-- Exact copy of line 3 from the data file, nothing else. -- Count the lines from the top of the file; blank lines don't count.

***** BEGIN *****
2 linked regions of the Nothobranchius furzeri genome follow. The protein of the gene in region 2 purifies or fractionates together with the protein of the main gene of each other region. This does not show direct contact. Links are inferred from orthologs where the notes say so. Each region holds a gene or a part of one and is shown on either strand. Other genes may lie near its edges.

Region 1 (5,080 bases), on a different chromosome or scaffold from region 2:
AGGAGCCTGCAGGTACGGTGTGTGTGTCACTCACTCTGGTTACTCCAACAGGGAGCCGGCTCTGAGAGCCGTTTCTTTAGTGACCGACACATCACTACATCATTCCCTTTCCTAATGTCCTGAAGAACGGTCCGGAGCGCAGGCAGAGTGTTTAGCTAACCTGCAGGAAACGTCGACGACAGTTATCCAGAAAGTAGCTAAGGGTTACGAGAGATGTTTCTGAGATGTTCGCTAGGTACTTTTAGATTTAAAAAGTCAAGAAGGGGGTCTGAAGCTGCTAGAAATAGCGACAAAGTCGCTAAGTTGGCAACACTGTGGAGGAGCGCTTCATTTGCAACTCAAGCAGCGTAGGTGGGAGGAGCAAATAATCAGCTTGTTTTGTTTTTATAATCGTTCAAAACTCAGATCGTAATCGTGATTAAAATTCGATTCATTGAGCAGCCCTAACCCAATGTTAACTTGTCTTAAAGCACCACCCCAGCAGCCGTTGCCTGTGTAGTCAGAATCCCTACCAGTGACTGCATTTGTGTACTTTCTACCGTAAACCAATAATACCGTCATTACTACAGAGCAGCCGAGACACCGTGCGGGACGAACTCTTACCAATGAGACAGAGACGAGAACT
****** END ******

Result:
AGGAGCCTGCAGGTACGGTGTGTGTGTCACTCACTCTGGTTACTCCAACAGGGAGCCGGCTCTGAGAGCCGTTTCTTTAGTGACCGACACATCACTACATCATTCCCTTTCCTAATGTCCTGAAGAACGGTCCGGAGCGCAGGCAGAGTGTTTAGCTAACCTGCAGGAAACGTCGACGACAGTTATCCAGAAAGTAGCTAAGGGTTACGAGAGATGTTTCTGAGATGTTCGCTAGGTACTTTTAGATTTAAAAAGTCAAGAAGGGGGTCTGAAGCTGCTAGAAATAGCGACAAAGTCGCTAAGTTGGCAACACTGTGGAGGAGCGCTTCATTTGCAACTCAAGCAGCGTAGGTGGGAGGAGCAAATAATCAGCTTGTTTTGTTTTTATAATCGTTCAAAACTCAGATCGTAATCGTGATTAAAATTCGATTCATTGAGCAGCCCTAACCCAATGTTAACTTGTCTTAAAGCACCACCCCAGCAGCCGTTGCCTGTGTAGTCAGAATCCCTACCAGTGACTGCATTTGTGTACTTTCTACCGTAAACCAATAATACCGTCATTACTACAGAGCAGCCGAGACACCGTGCGGGACGAACTCTTACCAATGAGACAGAGACGAGAACT